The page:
Navy personnel officials announced today that they are changing the service's "up or out" deadlines for petty officers — effective Aug. 1 — which will allow thousands to stay in the service longer.
The policy, called high-year tenure, puts sailors on notice that they will be discharged if they don't move up in rank after a set number of years in the service.
The change is needed, officials say, to stem a short-term drop in sea-duty manning caused by a larger-than-normal number of sailors rotating from sea duty to shore over the next few years.
The new limits raise the maximum number of years petty officers can stay on active duty in paygrades E-4 through E-6 by two years for each rank.
- E-4 will increase to 10 years from 8 years.
- E-5 will increase to 16 years from 14 years.
- E-6 will increase to 22 years from 20 years.
"Extending our high-year tenure policy for journeyman sailors is part of the larger strategy to ensure we are able to mitigate the effects caused by the FY12-13 cohort groups rotating to shore duty," said Lt. Cmdr. Nate Christensen, spokesman for the chief of naval personnel. "We are aggressively using all force shaping levers to man the fleet."
The change comes on the heels of a February offering to sailors already on sea duty to extend their current billets for up to two years. Officials said at the time that they would waive up or out rules for sailors agreeing to stay at sea.
That effort produced about 1,500 volunteers who will spend, on average, about 15 more months at sea, Christensen said.
The program remains in effect and officials say they'll continue to consider high-year tenure waivers for sea duty volunteers.
The Navy historically approves over 90 percent of all high-year tenure waiver requests, Christensen said, so it reduces the administrative burden on commands and Navy Personnel Command, too.
Thus far in FY17, Navy has approved 95 percent of the 1,350 requests.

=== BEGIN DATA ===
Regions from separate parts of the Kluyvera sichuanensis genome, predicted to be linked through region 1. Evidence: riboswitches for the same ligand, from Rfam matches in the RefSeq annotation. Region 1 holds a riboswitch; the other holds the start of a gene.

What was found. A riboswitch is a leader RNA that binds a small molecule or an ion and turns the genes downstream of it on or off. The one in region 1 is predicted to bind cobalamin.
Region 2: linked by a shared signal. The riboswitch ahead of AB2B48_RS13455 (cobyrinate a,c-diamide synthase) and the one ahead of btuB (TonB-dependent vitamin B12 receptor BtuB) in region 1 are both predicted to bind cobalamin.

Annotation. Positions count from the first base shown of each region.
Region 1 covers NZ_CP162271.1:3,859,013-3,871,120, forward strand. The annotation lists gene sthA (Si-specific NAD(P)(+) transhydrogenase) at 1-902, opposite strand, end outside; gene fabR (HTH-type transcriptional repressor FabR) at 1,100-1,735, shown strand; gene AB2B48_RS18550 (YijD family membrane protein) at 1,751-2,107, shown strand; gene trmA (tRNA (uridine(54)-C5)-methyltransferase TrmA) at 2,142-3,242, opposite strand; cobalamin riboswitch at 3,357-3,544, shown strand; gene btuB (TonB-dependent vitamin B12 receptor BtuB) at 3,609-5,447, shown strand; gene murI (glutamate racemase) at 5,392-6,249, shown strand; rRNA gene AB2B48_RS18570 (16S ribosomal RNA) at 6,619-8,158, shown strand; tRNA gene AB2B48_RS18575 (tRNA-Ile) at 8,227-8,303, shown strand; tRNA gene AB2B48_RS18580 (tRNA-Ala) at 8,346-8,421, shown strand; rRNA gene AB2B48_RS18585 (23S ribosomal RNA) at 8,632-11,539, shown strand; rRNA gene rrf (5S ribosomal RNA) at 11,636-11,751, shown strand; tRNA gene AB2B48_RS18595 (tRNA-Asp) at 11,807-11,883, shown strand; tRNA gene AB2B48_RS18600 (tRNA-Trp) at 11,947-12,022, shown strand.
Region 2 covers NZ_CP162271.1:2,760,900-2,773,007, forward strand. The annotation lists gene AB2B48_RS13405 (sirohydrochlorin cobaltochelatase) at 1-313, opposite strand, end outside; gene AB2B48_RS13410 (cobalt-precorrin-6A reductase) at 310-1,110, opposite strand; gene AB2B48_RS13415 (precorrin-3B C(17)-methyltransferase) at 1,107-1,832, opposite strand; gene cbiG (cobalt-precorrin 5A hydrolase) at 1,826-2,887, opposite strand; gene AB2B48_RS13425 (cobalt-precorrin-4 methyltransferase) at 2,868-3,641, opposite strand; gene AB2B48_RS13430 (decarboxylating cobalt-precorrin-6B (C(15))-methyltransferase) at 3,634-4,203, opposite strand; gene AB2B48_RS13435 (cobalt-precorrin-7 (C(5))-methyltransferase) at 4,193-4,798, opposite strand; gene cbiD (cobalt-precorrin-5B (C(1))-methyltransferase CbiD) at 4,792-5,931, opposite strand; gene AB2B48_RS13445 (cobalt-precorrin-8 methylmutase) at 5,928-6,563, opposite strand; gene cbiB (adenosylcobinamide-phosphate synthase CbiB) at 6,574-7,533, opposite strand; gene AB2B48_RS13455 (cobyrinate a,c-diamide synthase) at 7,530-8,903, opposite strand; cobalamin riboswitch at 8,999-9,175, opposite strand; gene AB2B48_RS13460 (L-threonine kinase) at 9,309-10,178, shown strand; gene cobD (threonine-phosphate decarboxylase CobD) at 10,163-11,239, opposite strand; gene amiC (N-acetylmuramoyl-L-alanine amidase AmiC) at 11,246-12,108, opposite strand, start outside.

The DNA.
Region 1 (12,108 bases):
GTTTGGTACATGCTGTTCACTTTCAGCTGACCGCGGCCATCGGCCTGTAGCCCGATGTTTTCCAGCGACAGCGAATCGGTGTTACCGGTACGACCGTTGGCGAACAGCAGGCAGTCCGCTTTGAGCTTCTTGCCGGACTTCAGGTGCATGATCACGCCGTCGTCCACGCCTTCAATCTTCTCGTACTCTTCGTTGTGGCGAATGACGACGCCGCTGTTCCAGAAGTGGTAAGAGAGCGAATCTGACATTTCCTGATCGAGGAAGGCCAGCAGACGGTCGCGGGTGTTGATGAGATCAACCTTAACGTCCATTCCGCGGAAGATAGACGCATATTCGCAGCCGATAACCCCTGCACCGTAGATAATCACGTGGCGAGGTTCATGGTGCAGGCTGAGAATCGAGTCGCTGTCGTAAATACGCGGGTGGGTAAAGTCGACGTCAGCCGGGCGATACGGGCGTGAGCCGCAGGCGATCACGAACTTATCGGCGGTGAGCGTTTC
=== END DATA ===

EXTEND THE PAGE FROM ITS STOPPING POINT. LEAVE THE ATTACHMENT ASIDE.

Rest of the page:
At the E-4 level, the changes reverse limits that have been in place since the 2003, when the service pushed E-4 stay or go limits down to eight years from 10. In 2002, the limit had been cut from 12 years to 10.
As of June 12, there were almost 1,500 E-4s with over seven years of service, putting them in danger of being sent home under the old policy. Those who will hit their limit before will have to apply for a waiver, and officials said it's likely they can get approval.
In 2016, the Navy separated almost 600 E-4s for high-year tenure, up slightly from 2015. In addition, the Navy granted close to 300 E-4s waivers to stay.
The Navy's largest paygrade is E-5, with over 62,000 sailors currently serving at that paygrade. Until 2005, an active-duty sailor could retire as an E-5, but since then, the service dropped the time limit at the rank to 14 years of service.
Currently, there are about 1,000 E-5s with over 13 years of service and almost 2,400 who are over 12 years. These sailors will now have until the 16-year mark to advance to first class before being discharged.
In FY16, just over 400 E-5s were sent home at the 14-year mark, down from the 500-plus in 2015. Waivers were granted for 230 to remain on active duty after their 14-year mark, and so far this year, the number of waivers granted has already reached over 260 as of May.
E-6 remains the lowest paygrade in which an active-duty sailor can retire, but these sailors will now have until the 22-year mark to make chief petty officer before being forced out.
Right now, there are over 2,000 first class petty officers who have eclipsed the 19-year threshold, and almost 4,200 who have over 18 years in service.
Sailors who are already over high-year tenure or have an approved separation or retirement date between August 1, 2017, and January 1, 2018, have until July 31 to request cancellation of their orders if staying in longer is preferred.
The reprieve in high-year tenure will instantly make thousands more sailors eligible for advancement, a group who may have lost eligibility under the old rules. Sailors will be eligible to compete for advancement to E-5 or E-6 this September and for chief petty officer in January 2018, provided all other advancement eligibility requirements are met.
Mark D. Faram is a former reporter for Navy Times. He was a senior writer covering personnel, cultural and historical issues. A nine-year active duty Navy veteran, Faram served from 1978 to 1987 as a Navy Diver and photographer.